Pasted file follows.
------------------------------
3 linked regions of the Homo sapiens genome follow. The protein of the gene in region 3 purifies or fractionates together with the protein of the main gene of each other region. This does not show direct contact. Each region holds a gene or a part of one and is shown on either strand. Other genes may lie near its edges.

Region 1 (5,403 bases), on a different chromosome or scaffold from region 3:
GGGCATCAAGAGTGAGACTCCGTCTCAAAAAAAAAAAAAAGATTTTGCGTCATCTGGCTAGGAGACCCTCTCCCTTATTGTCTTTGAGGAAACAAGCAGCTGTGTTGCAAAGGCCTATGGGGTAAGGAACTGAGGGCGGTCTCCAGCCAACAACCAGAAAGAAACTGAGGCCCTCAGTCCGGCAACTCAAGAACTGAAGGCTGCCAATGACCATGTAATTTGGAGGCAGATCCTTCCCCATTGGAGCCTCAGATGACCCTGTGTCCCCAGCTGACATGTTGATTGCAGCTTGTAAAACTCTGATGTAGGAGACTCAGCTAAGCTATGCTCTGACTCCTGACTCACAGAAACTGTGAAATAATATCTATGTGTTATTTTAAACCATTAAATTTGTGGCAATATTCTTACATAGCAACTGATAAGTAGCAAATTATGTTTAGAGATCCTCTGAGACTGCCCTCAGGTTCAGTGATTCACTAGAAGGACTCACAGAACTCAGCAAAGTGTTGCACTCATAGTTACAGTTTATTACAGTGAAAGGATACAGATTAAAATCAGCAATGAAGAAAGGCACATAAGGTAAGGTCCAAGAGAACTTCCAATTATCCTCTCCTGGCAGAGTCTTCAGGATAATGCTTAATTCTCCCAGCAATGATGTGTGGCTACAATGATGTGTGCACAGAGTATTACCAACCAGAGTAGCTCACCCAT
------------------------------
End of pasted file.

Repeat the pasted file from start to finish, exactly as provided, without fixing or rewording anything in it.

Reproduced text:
3 linked regions of the Homo sapiens genome follow. The protein of the gene in region 3 purifies or fractionates together with the protein of the main gene of each other region. This does not show direct contact. Each region holds a gene or a part of one and is shown on either strand. Other genes may lie near its edges.

Region 1 (5,403 bases), on a different chromosome or scaffold from region 3:
GGGCATCAAGAGTGAGACTCCGTCTCAAAAAAAAAAAAAAGATTTTGCGTCATCTGGCTAGGAGACCCTCTCCCTTATTGTCTTTGAGGAAACAAGCAGCTGTGTTGCAAAGGCCTATGGGGTAAGGAACTGAGGGCGGTCTCCAGCCAACAACCAGAAAGAAACTGAGGCCCTCAGTCCGGCAACTCAAGAACTGAAGGCTGCCAATGACCATGTAATTTGGAGGCAGATCCTTCCCCATTGGAGCCTCAGATGACCCTGTGTCCCCAGCTGACATGTTGATTGCAGCTTGTAAAACTCTGATGTAGGAGACTCAGCTAAGCTATGCTCTGACTCCTGACTCACAGAAACTGTGAAATAATATCTATGTGTTATTTTAAACCATTAAATTTGTGGCAATATTCTTACATAGCAACTGATAAGTAGCAAATTATGTTTAGAGATCCTCTGAGACTGCCCTCAGGTTCAGTGATTCACTAGAAGGACTCACAGAACTCAGCAAAGTGTTGCACTCATAGTTACAGTTTATTACAGTGAAAGGATACAGATTAAAATCAGCAATGAAGAAAGGCACATAAGGTAAGGTCCAAGAGAACTTCCAATTATCCTCTCCTGGCAGAGTCTTCAGGATAATGCTTAATTCTCCCAGCAATGATGTGTGGCTACAATGATGTGTGCACAGAGTATTACCAACCAGAGTAGCTCACCCAT